A major technical challenge involves integrating noncontact, real–time online sensing (especially at very high temperatures) with adaptive control technology. Specific challenges include:

Knowledge–based models for thermal and thermomechanical processing
Improved joining and repair of polymers, ceramics, and organic and inorganic matrix composites
Development of process specific sensors and control systems
Techniques to achieve near or actual net shape components of complex geometry and variable composition in more affordable materials/design systems.

Several foreign capabilities are of interest in the materials processing subarea. The United Kingdom has strengths in welding and joining. Germany has unique capabilities in explosively formed projectile (EFP) and other warhead metallurgy and processes for deposition of functionally gradient materials. Japan has been and is expected to continue to be a major developer and producer of fibers and matrix feedstock for advanced polymer composites that are essential for many advanced materials. Austria has also been identified as having tungsten processing research of interest and Australia as having research in composites.

France has special skills in high–density tungsten carbide ceramics that has potential for armor technologies. Russian capabilities in welding and ion–beam coating may also be of interest. The Army Research Laboratory (ARL) recently initiated development of a new class of high–density ceramics (defined as any ceramic whose density is greater than steel (7.85 gm/cc). While conventional ballistic ceramics offer excellent protection against conventional small arms threats, these low–density materials suffer damage accumulation effects and reduced effectiveness as the impact threat increases, particularly against modern, high–density eroding rod penetrators. High–density ceramics inherently offer greater space effectiveness (2–3 times more efficient than steel). Current efforts are trying to optimize these high–density ceramics for ballistic application.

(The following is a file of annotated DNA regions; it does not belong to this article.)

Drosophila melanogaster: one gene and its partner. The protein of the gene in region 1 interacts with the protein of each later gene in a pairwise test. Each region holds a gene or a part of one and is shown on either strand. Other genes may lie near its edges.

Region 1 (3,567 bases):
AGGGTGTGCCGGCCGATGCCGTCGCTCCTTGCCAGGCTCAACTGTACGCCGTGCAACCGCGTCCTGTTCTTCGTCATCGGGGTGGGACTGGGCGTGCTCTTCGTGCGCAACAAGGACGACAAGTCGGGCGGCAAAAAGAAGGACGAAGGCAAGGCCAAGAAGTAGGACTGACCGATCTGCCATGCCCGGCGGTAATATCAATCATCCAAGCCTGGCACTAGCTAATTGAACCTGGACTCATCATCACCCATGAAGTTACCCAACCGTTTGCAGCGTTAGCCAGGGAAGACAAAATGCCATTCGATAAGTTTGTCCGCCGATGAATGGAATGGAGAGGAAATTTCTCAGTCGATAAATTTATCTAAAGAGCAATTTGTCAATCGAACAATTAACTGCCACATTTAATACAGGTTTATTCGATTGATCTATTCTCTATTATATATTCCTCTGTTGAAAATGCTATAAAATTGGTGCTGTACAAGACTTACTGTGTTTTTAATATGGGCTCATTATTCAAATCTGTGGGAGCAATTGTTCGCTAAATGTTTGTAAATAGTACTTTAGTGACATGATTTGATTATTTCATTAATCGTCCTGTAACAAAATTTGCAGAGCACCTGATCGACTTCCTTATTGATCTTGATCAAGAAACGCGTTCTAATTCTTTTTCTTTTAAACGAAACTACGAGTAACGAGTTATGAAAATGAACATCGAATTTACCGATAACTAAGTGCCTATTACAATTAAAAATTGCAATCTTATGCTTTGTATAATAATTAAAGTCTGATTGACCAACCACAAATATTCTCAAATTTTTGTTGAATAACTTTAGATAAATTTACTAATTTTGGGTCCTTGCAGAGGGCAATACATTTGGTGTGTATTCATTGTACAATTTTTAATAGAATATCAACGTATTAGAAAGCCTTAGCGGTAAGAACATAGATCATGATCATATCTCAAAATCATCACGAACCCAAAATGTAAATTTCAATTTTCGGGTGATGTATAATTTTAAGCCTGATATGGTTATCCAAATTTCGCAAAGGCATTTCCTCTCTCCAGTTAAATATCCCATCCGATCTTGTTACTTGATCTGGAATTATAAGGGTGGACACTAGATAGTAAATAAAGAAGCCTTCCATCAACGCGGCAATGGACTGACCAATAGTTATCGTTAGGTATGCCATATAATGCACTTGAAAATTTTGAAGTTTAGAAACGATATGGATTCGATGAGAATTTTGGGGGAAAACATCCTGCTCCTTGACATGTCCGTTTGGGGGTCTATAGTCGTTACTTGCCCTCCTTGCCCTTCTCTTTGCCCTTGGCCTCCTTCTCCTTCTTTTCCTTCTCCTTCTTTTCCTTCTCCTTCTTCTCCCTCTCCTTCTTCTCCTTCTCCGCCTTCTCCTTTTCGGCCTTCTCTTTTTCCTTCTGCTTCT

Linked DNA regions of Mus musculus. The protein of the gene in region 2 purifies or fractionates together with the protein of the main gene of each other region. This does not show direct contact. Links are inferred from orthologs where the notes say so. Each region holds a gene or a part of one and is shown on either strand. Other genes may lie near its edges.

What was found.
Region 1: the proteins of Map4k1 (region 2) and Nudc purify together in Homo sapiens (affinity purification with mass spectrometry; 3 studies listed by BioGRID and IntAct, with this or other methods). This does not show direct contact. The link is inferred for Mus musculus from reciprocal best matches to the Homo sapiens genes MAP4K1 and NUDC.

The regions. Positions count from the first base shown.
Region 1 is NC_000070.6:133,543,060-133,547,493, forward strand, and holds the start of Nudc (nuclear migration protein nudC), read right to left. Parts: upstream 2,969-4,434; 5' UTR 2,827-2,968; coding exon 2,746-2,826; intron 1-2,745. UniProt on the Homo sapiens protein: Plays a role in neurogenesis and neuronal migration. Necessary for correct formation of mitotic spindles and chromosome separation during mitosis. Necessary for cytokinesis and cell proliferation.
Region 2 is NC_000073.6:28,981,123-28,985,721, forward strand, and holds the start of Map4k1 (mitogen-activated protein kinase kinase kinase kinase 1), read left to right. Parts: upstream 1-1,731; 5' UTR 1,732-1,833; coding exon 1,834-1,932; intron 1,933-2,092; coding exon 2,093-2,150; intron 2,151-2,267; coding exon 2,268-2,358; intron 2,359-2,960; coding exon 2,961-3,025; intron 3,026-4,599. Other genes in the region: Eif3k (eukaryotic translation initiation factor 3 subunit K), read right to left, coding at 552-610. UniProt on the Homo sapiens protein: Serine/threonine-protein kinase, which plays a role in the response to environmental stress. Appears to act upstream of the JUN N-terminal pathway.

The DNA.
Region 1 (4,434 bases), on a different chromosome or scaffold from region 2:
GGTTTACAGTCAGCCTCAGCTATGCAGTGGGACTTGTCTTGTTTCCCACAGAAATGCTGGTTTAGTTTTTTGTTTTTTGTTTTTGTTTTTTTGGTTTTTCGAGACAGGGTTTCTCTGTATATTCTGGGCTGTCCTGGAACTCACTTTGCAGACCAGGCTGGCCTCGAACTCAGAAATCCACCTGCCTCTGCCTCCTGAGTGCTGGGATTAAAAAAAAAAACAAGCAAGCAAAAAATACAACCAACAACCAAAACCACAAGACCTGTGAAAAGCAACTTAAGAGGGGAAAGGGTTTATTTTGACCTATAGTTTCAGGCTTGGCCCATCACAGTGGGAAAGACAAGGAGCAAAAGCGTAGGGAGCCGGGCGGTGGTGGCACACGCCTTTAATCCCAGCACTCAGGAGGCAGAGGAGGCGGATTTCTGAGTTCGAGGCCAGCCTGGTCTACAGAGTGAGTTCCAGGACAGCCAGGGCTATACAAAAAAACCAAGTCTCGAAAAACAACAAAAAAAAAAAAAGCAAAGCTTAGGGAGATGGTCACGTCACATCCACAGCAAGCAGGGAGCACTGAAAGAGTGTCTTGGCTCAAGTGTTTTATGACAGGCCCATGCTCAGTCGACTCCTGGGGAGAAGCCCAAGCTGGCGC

Korea has a noteworthy program in tungsten penetrator technology that could be beneficial to the U.S. Advanced materials technology offers enhanced ballistics, increased range, and lethality for penetrators. Specific heat treatment processes for tungsten alloys have been developed by South Korea that offer the potential to enhance impact strength for penetrators. A near–term goal of the ASTMP is to increase the ballistic performance of tungsten to equal that of depleted uranium (as measured in depth of penetration). Korea’s heat treatment process could increase the impact strength of tungsten to meet ASTMP milestones.

Finally, readers should refer to the discussion of biological sciences that addresses the rapidly growing field of bioprocessing, where researchers are looking to biomimetic materials (such as spider silk) to meet critical long–term requirements. In addition, worldwide interest is growing in the potential for bioprocessing to replace more costly or environmentally threatening chemical processes.

c. Structures

This subarea focuses on developing structural elements with a high level of structural integrity that are inspectable, analyzable, and can survive the harsh combat environment. To be cost effective the design must integrate advanced structural concepts that are compatible with mass production manufacturing technologies. The structures must also be designed to specific vibration and noise levels to maintain crew comfort and a low noise signature. Particular emphasis is on design tools, modeling, failure and fatigue, and life prediction analysis. In addition, developing nondestructive evaluation (NDE) techniques for identification and quantification of defects and anomalies in composite structures is very important.

A growing area of worldwide research interest is smart structures—instrumented structural designs that adapt to external conditions and stimuli to optimize performance. Closely related to this is the use of embedded sensors (usually based on fiber optics) for monitoring performance and structural conditions. The U.K., France, and Germany all have significant capabilities in this area and offer potential opportunities for cooperation.

The U.K. and Germany develop and market military systems for lightweight bridging and other civil engineering applications, and have sound capabilities in alloys and structural design for such systems. As mentioned earlier, France has special expertise in developing crash–survivable and energy–absorbing materials. Japan has a significant capability in structural design, and in practical engineering of crash–survivable vehicles and structures. Finally, Russia’s expertise in titanium alloys may be applicable to some Army structural needs.

AMC POC: Dr. Rodney Smith
Army Materiel Command
5001 Eisenhower Blvd.
Alexandria, VA 22333–0001

IPOC: Mr. Stephen Cohn
Army Research Laboratory
2800 Powder Mill Road
Adelphi, MD 20783–1197